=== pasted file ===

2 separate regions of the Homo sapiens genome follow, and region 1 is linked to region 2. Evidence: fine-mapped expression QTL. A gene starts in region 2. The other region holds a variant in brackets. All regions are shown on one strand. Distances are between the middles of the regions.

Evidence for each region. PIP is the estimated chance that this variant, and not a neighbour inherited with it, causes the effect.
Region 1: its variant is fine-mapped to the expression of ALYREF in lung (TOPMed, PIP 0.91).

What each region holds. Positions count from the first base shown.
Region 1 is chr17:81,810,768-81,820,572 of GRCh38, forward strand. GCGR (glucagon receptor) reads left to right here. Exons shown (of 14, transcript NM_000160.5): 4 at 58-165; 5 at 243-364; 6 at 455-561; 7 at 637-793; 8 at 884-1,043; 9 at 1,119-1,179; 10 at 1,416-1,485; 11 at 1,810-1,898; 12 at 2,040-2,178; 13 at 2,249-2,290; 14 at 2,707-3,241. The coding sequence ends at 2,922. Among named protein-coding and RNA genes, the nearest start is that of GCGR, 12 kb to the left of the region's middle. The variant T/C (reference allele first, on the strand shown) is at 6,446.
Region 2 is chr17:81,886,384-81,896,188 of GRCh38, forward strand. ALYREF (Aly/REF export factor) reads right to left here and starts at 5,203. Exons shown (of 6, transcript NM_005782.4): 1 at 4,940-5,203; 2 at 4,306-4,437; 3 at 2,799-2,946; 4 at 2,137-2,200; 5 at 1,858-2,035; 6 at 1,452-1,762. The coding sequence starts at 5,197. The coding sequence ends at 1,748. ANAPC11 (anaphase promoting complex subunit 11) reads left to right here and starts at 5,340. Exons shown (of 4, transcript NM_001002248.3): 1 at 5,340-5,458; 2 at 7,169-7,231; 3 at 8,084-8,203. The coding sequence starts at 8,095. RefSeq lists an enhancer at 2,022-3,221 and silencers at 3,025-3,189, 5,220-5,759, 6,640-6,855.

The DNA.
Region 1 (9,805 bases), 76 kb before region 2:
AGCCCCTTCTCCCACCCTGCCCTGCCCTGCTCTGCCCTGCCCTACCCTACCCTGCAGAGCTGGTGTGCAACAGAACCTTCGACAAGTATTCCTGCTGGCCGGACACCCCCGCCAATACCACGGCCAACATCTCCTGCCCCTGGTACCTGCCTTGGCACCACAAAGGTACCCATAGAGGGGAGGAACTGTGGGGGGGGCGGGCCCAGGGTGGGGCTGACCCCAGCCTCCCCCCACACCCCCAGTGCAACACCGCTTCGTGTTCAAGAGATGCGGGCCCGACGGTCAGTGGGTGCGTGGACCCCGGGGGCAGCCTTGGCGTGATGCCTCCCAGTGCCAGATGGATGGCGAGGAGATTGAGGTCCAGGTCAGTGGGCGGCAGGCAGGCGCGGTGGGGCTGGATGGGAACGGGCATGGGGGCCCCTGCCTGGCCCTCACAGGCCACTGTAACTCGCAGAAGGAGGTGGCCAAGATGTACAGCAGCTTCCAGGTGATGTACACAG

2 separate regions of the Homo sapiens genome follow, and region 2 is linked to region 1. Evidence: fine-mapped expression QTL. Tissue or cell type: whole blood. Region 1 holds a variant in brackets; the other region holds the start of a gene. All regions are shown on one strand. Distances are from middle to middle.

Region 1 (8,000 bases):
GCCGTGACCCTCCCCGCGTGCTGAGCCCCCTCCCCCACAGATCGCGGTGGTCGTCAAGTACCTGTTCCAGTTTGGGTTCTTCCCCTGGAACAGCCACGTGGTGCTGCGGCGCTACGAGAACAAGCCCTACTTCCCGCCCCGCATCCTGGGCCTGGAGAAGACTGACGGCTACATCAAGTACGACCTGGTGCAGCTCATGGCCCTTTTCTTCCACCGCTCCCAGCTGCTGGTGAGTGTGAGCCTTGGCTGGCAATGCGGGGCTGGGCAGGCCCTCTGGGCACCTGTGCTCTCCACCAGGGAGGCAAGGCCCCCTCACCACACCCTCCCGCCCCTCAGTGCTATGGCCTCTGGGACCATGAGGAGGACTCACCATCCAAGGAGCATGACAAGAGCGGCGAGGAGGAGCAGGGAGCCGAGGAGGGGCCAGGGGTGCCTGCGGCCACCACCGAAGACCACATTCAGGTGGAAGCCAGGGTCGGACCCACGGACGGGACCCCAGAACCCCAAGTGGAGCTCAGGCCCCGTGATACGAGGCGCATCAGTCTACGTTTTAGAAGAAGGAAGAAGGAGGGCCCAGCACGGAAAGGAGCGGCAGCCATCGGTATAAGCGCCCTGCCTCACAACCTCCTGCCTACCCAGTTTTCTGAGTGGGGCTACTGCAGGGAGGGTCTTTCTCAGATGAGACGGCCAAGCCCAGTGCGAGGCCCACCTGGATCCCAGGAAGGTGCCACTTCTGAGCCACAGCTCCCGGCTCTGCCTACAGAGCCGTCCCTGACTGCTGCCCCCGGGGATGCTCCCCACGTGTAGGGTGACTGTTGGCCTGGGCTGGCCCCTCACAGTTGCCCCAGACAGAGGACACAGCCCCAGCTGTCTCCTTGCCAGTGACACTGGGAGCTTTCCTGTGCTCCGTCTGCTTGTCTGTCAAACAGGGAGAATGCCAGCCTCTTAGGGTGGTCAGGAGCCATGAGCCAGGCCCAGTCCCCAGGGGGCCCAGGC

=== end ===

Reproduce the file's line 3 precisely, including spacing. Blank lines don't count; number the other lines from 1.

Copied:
Region 1: its variant is fine-mapped to the expression of ALYREF in lung (TOPMed, PIP 0.91).